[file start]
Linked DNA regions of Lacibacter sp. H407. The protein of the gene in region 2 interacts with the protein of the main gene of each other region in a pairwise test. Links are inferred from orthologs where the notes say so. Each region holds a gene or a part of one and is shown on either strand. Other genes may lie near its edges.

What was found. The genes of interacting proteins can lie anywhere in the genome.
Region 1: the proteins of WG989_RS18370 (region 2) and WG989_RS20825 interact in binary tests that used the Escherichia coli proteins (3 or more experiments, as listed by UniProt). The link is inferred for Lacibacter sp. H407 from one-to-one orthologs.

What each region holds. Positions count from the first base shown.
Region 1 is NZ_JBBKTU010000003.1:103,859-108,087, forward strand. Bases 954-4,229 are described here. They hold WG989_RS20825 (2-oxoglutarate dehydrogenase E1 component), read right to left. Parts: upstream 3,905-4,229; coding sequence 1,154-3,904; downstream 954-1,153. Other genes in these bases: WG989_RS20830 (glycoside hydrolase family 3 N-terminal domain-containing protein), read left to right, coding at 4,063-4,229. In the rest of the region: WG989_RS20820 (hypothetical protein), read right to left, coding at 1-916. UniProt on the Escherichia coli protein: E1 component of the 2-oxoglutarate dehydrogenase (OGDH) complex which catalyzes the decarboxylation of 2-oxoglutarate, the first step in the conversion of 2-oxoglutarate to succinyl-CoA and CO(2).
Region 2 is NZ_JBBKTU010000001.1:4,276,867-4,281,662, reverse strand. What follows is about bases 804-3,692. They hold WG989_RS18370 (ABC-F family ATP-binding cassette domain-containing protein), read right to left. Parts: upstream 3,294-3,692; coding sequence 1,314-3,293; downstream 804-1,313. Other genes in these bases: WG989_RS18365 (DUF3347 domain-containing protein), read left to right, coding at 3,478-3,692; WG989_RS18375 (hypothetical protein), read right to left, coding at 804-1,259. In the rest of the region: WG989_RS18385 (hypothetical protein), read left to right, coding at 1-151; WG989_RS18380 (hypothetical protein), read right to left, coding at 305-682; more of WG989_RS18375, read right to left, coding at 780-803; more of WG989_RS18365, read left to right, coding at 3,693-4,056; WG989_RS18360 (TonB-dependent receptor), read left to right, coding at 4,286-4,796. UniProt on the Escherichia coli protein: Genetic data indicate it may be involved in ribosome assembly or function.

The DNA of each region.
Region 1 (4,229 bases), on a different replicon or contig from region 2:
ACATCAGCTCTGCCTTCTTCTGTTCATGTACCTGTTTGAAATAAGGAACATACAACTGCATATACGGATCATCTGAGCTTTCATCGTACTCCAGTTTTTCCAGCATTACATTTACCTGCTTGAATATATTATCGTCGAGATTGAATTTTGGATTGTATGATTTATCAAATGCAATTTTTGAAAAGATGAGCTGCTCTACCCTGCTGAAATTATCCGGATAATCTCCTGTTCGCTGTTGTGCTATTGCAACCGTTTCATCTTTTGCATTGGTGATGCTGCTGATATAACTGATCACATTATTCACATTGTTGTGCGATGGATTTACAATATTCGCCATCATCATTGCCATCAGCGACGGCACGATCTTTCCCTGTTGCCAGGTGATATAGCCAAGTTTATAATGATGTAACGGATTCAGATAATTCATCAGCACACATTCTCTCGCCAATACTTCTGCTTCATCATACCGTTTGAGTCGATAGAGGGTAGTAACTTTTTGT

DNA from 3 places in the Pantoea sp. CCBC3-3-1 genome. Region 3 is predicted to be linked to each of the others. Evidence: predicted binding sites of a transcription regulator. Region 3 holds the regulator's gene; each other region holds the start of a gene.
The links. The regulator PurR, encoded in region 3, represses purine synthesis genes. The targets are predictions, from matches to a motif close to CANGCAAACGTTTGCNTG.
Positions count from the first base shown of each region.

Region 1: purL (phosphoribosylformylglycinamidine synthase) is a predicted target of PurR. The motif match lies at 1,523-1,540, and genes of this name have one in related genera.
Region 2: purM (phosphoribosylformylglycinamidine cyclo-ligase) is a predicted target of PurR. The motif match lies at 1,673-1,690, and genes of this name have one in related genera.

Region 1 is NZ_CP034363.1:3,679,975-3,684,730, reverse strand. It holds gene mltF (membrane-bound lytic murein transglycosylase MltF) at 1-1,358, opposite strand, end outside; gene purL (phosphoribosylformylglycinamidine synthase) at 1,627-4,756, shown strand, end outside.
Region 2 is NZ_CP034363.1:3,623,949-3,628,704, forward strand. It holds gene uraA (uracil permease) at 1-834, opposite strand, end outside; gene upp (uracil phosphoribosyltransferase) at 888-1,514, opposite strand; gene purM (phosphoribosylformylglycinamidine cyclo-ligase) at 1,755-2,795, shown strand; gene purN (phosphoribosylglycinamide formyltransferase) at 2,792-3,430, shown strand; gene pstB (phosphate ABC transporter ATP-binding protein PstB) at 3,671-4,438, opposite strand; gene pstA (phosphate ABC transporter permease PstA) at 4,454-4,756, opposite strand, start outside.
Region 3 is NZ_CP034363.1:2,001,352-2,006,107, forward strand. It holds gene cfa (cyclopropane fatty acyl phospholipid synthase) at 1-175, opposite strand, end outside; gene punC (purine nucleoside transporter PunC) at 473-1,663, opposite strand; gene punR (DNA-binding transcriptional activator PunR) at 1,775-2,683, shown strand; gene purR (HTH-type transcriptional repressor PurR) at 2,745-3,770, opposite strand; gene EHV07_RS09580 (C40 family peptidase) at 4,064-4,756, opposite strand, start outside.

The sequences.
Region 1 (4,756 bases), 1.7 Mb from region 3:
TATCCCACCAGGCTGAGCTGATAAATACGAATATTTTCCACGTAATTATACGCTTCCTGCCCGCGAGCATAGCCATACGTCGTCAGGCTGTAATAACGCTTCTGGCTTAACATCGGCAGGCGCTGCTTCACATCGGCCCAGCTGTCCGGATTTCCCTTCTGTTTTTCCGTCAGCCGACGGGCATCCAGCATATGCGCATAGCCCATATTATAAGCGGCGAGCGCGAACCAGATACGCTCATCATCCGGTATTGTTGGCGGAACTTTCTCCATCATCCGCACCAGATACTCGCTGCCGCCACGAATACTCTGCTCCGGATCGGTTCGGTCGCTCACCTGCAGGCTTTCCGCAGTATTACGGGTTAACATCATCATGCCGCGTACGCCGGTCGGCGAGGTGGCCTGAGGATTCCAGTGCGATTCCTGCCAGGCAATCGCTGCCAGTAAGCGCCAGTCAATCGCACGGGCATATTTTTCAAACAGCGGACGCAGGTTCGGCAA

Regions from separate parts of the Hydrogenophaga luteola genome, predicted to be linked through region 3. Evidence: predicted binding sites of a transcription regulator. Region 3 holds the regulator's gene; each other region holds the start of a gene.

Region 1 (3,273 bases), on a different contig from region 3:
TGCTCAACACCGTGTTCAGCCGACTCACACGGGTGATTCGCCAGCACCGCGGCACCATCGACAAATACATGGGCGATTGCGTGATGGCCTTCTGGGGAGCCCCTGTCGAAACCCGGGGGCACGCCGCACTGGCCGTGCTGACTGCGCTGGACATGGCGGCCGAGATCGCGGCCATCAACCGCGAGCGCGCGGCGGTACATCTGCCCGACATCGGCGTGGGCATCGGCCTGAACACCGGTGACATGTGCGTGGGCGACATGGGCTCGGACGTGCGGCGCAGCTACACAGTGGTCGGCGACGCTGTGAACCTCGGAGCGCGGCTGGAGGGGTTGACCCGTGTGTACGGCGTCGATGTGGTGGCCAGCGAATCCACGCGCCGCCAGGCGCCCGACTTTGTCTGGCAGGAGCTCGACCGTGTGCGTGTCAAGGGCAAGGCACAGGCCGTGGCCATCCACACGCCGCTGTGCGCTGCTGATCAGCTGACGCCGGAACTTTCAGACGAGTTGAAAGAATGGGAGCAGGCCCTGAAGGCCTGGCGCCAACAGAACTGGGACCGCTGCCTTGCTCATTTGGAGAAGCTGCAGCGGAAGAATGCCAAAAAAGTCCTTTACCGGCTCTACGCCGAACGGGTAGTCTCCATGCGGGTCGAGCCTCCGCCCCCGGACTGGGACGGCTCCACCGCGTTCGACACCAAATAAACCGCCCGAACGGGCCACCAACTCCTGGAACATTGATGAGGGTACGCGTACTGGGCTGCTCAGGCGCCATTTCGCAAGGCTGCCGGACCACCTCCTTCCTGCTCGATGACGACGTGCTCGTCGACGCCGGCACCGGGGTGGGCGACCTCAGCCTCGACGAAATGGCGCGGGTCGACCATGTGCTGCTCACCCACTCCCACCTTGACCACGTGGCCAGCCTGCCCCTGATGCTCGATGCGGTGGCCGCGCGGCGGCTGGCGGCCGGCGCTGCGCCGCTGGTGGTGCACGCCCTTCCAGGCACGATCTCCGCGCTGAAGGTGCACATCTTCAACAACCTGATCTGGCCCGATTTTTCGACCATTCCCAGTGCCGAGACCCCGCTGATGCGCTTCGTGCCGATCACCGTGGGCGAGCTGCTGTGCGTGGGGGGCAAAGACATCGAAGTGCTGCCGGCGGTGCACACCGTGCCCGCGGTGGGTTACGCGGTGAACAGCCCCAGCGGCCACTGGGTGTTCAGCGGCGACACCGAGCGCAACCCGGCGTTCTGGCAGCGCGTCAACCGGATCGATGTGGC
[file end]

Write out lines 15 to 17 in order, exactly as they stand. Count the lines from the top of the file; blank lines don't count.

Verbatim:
Region 1 is NZ_CP034363.1:3,679,975-3,684,730, reverse strand. It holds gene mltF (membrane-bound lytic murein transglycosylase MltF) at 1-1,358, opposite strand, end outside; gene purL (phosphoribosylformylglycinamidine synthase) at 1,627-4,756, shown strand, end outside.
Region 2 is NZ_CP034363.1:3,623,949-3,628,704, forward strand. It holds gene uraA (uracil permease) at 1-834, opposite strand, end outside; gene upp (uracil phosphoribosyltransferase) at 888-1,514, opposite strand; gene purM (phosphoribosylformylglycinamidine cyclo-ligase) at 1,755-2,795, shown strand; gene purN (phosphoribosylglycinamide formyltransferase) at 2,792-3,430, shown strand; gene pstB (phosphate ABC transporter ATP-binding protein PstB) at 3,671-4,438, opposite strand; gene pstA (phosphate ABC transporter permease PstA) at 4,454-4,756, opposite strand, start outside.
Region 3 is NZ_CP034363.1:2,001,352-2,006,107, forward strand. It holds gene cfa (cyclopropane fatty acyl phospholipid synthase) at 1-175, opposite strand, end outside; gene punC (purine nucleoside transporter PunC) at 473-1,663, opposite strand; gene punR (DNA-binding transcriptional activator PunR) at 1,775-2,683, shown strand; gene purR (HTH-type transcriptional repressor PurR) at 2,745-3,770, opposite strand; gene EHV07_RS09580 (C40 family peptidase) at 4,064-4,756, opposite strand, start outside.